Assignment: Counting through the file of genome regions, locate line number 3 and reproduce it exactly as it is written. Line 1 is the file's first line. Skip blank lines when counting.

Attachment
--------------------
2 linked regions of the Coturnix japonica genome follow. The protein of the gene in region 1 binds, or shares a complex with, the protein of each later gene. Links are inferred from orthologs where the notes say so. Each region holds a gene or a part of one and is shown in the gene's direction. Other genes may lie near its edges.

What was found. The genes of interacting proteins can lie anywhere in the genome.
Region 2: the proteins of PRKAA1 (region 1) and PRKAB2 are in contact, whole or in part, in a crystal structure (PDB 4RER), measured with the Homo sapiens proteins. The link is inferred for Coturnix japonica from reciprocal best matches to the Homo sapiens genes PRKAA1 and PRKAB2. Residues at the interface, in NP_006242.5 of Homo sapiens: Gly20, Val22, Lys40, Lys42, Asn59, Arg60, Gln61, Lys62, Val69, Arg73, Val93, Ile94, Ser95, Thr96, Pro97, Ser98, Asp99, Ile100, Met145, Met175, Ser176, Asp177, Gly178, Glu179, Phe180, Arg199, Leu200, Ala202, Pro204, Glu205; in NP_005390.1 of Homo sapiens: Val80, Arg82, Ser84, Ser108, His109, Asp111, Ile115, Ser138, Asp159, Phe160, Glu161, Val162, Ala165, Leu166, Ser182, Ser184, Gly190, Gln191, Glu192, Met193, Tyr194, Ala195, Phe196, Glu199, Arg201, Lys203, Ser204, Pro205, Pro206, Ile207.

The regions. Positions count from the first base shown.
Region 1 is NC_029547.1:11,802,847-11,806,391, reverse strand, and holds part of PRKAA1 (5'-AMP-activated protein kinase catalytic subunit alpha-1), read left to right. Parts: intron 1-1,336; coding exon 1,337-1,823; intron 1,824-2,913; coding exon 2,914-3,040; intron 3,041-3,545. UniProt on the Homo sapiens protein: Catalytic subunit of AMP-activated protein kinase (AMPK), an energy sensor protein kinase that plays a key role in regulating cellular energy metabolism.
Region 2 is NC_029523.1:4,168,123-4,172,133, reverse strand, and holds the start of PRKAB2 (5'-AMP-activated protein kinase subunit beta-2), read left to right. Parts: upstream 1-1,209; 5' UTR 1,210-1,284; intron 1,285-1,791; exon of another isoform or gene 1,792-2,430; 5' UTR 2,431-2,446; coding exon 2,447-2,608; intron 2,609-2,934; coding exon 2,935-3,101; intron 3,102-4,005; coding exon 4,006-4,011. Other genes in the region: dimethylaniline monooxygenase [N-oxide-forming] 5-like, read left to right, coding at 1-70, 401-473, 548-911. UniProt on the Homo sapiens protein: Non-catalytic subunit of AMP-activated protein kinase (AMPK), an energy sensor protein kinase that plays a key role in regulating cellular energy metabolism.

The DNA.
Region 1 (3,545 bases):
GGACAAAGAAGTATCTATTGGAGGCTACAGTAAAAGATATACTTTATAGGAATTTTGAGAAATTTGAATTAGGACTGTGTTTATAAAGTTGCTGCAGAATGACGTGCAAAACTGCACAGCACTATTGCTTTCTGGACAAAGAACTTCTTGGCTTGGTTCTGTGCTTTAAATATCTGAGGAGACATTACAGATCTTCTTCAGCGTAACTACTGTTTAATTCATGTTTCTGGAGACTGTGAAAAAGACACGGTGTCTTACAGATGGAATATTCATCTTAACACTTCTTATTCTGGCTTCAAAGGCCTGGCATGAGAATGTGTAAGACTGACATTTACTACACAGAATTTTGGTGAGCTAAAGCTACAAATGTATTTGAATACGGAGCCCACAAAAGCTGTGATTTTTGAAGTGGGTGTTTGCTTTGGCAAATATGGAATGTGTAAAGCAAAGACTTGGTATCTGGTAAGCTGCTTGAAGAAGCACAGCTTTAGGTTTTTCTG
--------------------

Region 2: the proteins of PRKAA1 (region 1) and PRKAB2 are in contact, whole or in part, in a crystal structure (PDB 4RER), measured with the Homo sapiens proteins. The link is inferred for Coturnix japonica from reciprocal best matches to the Homo sapiens genes PRKAA1 and PRKAB2. Residues at the interface, in NP_006242.5 of Homo sapiens: Gly20, Val22, Lys40, Lys42, Asn59, Arg60, Gln61, Lys62, Val69, Arg73, Val93, Ile94, Ser95, Thr96, Pro97, Ser98, Asp99, Ile100, Met145, Met175, Ser176, Asp177, Gly178, Glu179, Phe180, Arg199, Leu200, Ala202, Pro204, Glu205; in NP_005390.1 of Homo sapiens: Val80, Arg82, Ser84, Ser108, His109, Asp111, Ile115, Ser138, Asp159, Phe160, Glu161, Val162, Ala165, Leu166, Ser182, Ser184, Gly190, Gln191, Glu192, Met193, Tyr194, Ala195, Phe196, Glu199, Arg201, Lys203, Ser204, Pro205, Pro206, Ile207.